Israel’s three security kingpins go to Washington next week to try and modify, if not halt, the Biden administration’s race for a nuclear pact with Iran. Mossad director Yossi Cohen, IDF Chief of Staff Lt. Gen. Aviv Kochavi, and national security adviser Mair Ben-Shabbat will not arrive as a delegation but separate and make tracks for their counterparts at the top of American military, intelligence and national security organizations. Unlike in 2015, Israel will not go face to face against the administration as it did overr Barack Obama’s initiative to conclude the original nuclear deal between Iran and six world powers. Instead, the government in Jerusalem hopes to modify the finished product by inserting clauses that meet Israel’s most pressing security concerns and the threats that may be left open by the deal. The three officials will try and persuade the administration to accommodate those vital adjustments and talk down its fears of rejection by Tehran.
Washington, for its part, while not sharing the current state of its indirect dialogue with Tehran, is also making an effort to calm Israel’s concerns. On Monday, April 19, US ambassador to the UN, Linda Thomas Greenfield, stated: “The Biden administration will support Israel as it works to counter the threats posed by Iran’s aggressive behavior.” She was responding to Israel’s unease over possible premature sanctions relief by the US for keeping Iran at the table and the ongoing Vienna talks for reviving the 2015 nuclear accord afloat. For Iran, this is a major talking point. The release of frozen funds, following the example set by Obama, will enable Tehran to boost its support for proxies hostile to Israel like the Lebanese Hizballah, Iraqi Shiite militias and the Houthi insurgents of Yemen.
Israel’s apprehension was reinforced when President Hassan Rouhani commented on Tuesday, April 20: “Negotiations have achieved 60-70 percent progress. If the Americans act honestly, we will reach a conclusion in little time.” The US State Department spokesman Ned Price stepped in to cool this sentiment by saying: “There have been no breakthroughs and a long road lies ahead.”
DEBKAfile’s military sources note that for Israel, all this palaver is beside the point. Rouhani needs to sound upbeat to offer a ray of hope to a population sunk in a welter of disastrous crises. The Biden administration wants to convey the impression that there is a long way to go for nuclear negotiations and the US is in no hurry to hand out concessions to Iran.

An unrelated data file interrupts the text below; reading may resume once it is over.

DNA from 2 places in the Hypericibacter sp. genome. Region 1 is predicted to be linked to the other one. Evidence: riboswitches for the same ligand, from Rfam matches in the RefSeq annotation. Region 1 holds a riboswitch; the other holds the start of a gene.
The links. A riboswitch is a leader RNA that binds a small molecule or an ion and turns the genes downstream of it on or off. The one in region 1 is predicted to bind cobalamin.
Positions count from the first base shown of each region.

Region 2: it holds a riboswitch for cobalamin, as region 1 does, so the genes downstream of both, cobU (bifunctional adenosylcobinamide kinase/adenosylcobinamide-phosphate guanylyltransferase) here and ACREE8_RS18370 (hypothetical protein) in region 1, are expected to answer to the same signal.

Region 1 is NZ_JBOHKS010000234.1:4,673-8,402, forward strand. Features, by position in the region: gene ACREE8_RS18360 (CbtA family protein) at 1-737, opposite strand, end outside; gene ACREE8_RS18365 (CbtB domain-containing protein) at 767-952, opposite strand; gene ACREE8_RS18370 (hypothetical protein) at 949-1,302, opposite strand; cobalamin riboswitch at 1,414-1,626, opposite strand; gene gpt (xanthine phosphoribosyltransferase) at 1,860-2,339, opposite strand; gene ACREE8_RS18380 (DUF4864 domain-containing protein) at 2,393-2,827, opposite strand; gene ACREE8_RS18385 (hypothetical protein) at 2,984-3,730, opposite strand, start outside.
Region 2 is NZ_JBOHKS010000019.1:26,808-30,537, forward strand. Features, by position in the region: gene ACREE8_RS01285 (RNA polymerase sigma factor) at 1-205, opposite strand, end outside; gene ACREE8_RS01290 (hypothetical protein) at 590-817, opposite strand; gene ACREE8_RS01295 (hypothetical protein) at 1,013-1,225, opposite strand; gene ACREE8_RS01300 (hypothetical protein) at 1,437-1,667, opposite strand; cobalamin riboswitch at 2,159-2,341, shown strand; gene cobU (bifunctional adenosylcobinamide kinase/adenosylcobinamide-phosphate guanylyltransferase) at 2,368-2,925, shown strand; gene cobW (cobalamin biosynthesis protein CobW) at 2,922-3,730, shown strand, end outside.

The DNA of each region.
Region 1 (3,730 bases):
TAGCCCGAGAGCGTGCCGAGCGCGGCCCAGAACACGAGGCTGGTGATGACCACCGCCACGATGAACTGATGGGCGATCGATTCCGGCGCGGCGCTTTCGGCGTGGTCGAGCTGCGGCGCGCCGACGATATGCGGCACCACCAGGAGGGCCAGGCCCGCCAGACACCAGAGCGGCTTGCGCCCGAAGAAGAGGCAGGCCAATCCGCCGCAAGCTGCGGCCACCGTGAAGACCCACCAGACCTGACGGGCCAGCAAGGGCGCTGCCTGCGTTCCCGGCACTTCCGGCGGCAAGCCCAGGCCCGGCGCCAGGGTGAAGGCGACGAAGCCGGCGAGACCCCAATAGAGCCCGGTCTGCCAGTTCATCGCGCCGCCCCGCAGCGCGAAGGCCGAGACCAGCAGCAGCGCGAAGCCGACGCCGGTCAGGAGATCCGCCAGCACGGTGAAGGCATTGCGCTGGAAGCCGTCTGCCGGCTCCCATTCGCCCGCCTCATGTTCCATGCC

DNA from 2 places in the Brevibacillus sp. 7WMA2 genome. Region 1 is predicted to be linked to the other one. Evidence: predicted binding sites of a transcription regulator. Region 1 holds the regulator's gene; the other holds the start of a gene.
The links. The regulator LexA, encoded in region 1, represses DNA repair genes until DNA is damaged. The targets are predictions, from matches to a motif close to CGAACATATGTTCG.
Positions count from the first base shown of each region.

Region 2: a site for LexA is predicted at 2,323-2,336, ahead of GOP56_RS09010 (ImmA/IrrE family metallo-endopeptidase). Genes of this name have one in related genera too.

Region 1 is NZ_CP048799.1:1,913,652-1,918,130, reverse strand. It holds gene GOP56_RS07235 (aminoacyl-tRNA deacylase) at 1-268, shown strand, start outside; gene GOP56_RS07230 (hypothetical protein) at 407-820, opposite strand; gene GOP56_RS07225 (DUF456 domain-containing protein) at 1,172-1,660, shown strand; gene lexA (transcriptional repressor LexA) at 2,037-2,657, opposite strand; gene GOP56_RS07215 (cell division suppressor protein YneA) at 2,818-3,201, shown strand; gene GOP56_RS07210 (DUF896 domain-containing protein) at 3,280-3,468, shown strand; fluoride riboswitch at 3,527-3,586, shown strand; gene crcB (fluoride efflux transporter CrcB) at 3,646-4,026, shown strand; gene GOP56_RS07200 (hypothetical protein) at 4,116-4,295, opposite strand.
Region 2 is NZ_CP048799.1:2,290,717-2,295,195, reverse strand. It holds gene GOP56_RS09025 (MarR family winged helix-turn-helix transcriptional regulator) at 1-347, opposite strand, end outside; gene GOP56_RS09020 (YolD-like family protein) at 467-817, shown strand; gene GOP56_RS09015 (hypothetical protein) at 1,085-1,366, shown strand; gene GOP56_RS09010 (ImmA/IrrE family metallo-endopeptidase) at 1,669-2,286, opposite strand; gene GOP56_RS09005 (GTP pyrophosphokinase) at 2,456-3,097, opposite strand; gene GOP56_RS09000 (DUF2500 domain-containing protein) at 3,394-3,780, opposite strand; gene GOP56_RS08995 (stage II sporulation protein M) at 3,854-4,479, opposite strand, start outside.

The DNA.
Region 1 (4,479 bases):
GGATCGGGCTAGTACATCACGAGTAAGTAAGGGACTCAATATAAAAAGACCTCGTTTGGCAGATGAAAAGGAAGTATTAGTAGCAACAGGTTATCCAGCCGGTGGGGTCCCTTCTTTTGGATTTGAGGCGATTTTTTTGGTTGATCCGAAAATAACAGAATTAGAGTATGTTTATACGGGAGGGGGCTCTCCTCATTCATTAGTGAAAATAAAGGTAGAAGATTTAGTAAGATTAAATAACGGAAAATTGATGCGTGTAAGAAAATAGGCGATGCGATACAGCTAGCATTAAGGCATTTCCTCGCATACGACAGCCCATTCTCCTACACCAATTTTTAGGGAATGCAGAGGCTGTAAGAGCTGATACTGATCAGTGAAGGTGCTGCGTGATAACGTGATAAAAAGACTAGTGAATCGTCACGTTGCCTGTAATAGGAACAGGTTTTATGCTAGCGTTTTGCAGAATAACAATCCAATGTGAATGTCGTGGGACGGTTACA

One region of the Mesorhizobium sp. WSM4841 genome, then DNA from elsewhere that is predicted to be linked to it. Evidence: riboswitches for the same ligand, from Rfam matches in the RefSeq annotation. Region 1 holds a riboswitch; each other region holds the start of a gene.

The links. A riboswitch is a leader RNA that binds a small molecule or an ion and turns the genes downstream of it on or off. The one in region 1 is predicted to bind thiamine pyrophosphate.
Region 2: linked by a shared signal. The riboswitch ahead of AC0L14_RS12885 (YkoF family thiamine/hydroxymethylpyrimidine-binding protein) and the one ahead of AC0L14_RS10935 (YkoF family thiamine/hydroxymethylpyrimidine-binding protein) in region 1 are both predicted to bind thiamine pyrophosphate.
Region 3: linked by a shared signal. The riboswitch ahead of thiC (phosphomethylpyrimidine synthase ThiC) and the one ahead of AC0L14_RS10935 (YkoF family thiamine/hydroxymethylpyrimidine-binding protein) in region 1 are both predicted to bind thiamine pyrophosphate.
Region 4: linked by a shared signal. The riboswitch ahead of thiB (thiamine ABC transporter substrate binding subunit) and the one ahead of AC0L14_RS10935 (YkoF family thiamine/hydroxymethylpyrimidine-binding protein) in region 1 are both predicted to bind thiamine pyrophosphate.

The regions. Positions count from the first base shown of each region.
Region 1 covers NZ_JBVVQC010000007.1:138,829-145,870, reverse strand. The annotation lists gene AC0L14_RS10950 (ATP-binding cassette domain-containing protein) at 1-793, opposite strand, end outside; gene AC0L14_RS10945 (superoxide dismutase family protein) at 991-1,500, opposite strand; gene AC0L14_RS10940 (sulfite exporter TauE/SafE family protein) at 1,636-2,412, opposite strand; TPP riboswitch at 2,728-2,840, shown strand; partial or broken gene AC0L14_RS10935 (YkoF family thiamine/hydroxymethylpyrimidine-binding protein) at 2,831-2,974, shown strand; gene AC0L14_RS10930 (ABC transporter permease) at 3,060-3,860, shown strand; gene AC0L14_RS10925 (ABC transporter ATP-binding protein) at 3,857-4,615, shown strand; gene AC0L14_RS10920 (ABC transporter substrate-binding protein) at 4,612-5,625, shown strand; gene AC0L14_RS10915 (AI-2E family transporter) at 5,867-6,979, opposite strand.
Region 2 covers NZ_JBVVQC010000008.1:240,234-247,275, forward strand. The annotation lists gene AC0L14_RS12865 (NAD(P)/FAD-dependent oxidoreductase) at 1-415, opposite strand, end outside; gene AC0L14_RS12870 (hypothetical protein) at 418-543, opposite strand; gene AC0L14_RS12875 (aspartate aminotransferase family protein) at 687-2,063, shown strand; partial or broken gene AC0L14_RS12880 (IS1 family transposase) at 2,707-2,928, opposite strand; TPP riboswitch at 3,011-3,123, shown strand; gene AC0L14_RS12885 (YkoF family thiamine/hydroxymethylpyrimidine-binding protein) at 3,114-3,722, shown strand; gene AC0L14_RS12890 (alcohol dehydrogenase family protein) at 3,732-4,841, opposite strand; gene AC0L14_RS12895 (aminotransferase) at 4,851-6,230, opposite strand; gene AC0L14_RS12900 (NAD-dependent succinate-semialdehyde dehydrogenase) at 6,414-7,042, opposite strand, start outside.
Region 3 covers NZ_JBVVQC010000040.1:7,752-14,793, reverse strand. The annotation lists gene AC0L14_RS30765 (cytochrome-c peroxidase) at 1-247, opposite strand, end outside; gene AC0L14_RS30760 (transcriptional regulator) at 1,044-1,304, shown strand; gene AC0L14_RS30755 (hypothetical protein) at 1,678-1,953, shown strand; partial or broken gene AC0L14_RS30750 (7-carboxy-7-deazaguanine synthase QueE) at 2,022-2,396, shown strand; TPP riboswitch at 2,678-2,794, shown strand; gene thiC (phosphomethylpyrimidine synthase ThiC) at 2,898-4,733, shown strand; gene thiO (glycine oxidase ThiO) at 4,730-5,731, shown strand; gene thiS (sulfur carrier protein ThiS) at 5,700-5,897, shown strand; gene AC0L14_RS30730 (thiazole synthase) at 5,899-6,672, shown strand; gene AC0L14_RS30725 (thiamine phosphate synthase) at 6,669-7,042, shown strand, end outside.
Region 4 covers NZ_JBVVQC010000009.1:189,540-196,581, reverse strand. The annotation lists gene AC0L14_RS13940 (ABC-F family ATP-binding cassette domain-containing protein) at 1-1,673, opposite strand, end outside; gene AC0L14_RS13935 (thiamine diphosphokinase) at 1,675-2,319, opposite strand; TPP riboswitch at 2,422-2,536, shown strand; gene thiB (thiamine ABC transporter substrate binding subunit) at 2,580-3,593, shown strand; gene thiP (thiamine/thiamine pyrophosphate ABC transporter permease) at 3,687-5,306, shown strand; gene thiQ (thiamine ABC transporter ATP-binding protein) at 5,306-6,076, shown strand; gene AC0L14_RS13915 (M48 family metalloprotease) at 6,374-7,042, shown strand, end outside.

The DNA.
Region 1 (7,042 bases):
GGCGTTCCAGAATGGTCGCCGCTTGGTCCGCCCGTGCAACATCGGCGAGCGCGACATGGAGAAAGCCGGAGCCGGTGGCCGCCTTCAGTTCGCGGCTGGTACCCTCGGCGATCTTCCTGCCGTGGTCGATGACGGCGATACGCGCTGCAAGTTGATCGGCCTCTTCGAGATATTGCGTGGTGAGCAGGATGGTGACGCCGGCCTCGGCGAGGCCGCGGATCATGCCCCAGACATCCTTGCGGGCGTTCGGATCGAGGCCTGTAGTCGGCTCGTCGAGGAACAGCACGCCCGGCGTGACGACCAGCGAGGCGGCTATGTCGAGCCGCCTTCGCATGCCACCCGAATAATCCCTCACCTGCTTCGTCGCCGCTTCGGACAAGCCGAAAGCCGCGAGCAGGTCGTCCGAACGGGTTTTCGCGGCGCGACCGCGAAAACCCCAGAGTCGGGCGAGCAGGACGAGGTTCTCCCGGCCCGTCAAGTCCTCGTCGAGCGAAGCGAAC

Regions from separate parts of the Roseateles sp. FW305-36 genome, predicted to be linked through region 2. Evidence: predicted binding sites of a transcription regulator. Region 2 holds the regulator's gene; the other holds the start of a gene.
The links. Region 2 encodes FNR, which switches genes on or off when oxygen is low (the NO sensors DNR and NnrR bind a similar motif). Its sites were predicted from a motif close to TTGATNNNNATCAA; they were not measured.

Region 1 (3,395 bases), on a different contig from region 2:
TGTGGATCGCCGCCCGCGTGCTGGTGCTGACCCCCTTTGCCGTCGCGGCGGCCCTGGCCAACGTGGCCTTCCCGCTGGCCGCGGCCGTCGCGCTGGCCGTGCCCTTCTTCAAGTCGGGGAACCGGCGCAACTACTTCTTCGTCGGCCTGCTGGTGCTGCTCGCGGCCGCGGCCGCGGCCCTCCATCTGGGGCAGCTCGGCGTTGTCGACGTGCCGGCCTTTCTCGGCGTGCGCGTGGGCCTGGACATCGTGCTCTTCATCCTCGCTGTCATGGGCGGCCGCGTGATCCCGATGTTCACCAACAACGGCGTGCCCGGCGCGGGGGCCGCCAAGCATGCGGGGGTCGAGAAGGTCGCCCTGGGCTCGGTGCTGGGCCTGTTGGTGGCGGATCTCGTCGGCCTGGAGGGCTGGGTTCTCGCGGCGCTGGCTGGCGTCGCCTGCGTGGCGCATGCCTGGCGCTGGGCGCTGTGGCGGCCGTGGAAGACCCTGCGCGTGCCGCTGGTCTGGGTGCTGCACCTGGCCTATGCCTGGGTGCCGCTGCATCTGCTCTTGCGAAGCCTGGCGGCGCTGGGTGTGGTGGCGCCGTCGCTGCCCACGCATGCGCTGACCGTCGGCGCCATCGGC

But Israel’s overriding focus is on Iran’s furtive advance on its objective. According to its intelligence services, Iran hs been creeping forward to breakout time for a nuclear weapon and reached a point no more than 3-4 months away from this target. The original JCPOA accord was hailed by the Obama administration as a major breakthrough because, at the time, US intelligence calculated that Iran was just a year away from breakout point. But Iran has used the intervening six years and is now far closer to its objective. Undaunted by harsh US sanctions and solemn American vows never to let Iran procure a nuclear weapon, Tehran has cut its timeline for a nuke by two-thirds. And today, no one is in any position to promise that Iran will not emerge as a nuclear-armed power within a few months.
The Parchin military site (shown on the attached photo) holds a large metal lined chamber for testing nuclear explosives. Iran barred the nuclear watchdog, the IAEA. from inspecting this site in another breach of accord’s provision of comprehensive monitoring of its nuclear program. The photo was contained in the nuclear archive captured by Israel from a secret site in Tehran.
On Tuesday, April 20, two former Israeli officials ran an article in the influential Foreign Policyurging the government to back President Joe Biden’s efforts to revive the 2015 nuclear accord. The government has for more than a decade faced a strong domestic lobby of former security high-ups campaigning against direct Israeli action for averting Iran’s acquisition of a nuke. The article was penned by former Mossad Director Tamir Pardo and former Deputy Defense Minister Matan Vilnai and backed by the signatures of 300 ex-military and security officials.
Nonetheless, the writers confirm the current intelligence estimate of 3-4 months to breakout time and their article is subtitled “Reducing Iran’s breakout time and restoring robust monitoring are the most urgent priorities.” The authors have no answers to what happens next after Iran achieves breakout or how the Biden administration will respond, except to urge more negotiations.
The three Israeli emissaries arriving in Washington next week will have their work cut out to change this dominant mindset and head off a nuclear-armed Iran before it is too late.